and the reward of good works, though for want of opportunity, never performed, may be obtained; lays the chief stress on faith, as the great immediate principle in every true believer, by which the righteousness of Christ is brought home, applied, and imputed to his soul, as if it were his own, and by which also the free gift and grace of God are glorified in the salvation of every real Christian. But then this apostle in a thousand places, makes this faith the spring of repentance, reformation, and good works; if we believe in his doctrine, we must die to sin, and live anew unto righteousness. “This,' saith he to Titus, ‘is a faithful saying, and these things I will that thou affirm constantly, that they which have believed in God, be careful to maintain good works; for God hath not called us to uncleanness, but to holiness.'

St. James himself is not more full for the necessity of good works. He only insists that faith, as a principle of life and action must be proved by good works, as its true and natural effects, the very doctrine of St. Paul to Titus: he even forbids the hope of success to our prayers, if we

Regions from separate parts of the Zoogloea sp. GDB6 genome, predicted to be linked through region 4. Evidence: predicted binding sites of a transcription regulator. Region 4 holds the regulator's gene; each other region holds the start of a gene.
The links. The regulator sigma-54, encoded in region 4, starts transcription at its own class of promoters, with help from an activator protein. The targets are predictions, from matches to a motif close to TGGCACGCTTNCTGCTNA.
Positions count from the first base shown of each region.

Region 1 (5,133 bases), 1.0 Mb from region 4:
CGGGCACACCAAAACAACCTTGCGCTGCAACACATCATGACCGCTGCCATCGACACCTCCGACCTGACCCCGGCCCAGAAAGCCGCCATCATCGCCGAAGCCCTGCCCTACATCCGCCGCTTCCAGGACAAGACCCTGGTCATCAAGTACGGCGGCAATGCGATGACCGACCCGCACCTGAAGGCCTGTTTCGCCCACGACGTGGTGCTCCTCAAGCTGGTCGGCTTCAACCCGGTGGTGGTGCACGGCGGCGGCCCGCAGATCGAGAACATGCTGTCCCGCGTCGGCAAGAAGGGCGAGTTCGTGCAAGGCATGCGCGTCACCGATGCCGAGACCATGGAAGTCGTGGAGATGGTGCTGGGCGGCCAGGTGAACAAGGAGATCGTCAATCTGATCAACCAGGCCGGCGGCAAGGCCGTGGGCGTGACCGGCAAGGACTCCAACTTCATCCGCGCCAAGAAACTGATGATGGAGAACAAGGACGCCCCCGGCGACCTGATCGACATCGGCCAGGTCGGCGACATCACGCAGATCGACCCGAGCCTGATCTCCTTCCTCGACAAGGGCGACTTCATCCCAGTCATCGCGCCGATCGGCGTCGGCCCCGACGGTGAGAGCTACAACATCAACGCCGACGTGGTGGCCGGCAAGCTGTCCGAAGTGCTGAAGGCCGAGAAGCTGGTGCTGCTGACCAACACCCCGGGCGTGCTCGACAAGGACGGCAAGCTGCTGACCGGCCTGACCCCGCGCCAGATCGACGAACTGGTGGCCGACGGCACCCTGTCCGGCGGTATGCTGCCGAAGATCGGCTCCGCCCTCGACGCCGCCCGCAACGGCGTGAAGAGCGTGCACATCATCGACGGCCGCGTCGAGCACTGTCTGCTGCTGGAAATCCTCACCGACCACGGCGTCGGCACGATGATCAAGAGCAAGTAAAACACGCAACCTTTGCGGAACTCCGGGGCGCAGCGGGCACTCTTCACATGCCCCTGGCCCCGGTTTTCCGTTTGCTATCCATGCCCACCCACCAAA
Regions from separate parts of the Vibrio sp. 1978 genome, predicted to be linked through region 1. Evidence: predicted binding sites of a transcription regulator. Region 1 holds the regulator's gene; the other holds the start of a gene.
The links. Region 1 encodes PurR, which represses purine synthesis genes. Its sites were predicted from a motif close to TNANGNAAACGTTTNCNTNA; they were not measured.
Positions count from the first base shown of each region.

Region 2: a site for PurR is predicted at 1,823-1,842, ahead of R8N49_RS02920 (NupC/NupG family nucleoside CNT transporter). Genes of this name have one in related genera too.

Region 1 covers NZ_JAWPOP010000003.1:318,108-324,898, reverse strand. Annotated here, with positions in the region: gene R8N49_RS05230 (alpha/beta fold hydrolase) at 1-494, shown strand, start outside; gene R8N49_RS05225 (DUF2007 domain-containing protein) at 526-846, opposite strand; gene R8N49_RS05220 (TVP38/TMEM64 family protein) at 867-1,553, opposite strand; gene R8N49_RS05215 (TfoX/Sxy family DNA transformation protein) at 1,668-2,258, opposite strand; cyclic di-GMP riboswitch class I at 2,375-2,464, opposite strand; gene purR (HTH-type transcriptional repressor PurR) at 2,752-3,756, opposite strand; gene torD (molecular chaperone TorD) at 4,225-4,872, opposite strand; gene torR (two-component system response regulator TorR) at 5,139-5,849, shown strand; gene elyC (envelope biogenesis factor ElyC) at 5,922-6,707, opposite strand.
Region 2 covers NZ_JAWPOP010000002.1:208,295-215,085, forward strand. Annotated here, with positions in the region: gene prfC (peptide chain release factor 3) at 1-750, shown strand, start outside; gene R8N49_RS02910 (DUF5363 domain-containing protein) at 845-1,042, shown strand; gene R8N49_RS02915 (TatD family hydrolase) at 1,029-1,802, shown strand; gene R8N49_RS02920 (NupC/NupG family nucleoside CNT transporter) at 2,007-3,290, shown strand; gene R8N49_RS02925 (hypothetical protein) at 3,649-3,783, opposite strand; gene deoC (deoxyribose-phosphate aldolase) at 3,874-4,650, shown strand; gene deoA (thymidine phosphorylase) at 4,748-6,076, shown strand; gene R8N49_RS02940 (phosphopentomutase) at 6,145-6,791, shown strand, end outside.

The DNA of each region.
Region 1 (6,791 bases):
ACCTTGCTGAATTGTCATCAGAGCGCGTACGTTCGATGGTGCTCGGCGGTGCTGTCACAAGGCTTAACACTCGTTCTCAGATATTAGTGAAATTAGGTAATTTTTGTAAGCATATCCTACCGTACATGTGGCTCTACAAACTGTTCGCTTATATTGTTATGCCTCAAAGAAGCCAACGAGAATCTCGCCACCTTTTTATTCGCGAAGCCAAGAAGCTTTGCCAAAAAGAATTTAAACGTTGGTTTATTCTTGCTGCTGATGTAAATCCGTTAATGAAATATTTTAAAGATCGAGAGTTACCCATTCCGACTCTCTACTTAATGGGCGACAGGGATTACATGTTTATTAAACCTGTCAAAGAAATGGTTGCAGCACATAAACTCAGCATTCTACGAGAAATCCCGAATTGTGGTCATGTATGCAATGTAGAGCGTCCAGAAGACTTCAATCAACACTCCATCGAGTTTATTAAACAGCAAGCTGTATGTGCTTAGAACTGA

ask not in faith,' and repeats it, that the faith of Abraham was imputed to him for righteousness, but observes, 'that his faith was made perfect by works, and that faith without works is dead.' I ask, however, did he expect good works without faith? No more, undoubtedly, than he hoped for fruit without a tree.

Having now seen what the faith of Abraham was, why it was counted to him for righteousness, and what we are to understand by this righteousness; it is time to shew, in the last place, that the faith of Abraham is recommended to us, not only as a pattern and model for ours, but as that very faith which will be imputed to all who have it as righteousness, no less than it was to Abraham.

Had the example of Abraham's faith and resignation been never recommended to us, it must have been nevertheless highly deserving of our imitation. To know it, and to admire it, is but the same thing in a good mind : and to know and admire it, without endeavouring to follow it, is impossible to such a mind. To believe in God, to trust in him, and to give up ourselves and all things that concern us, to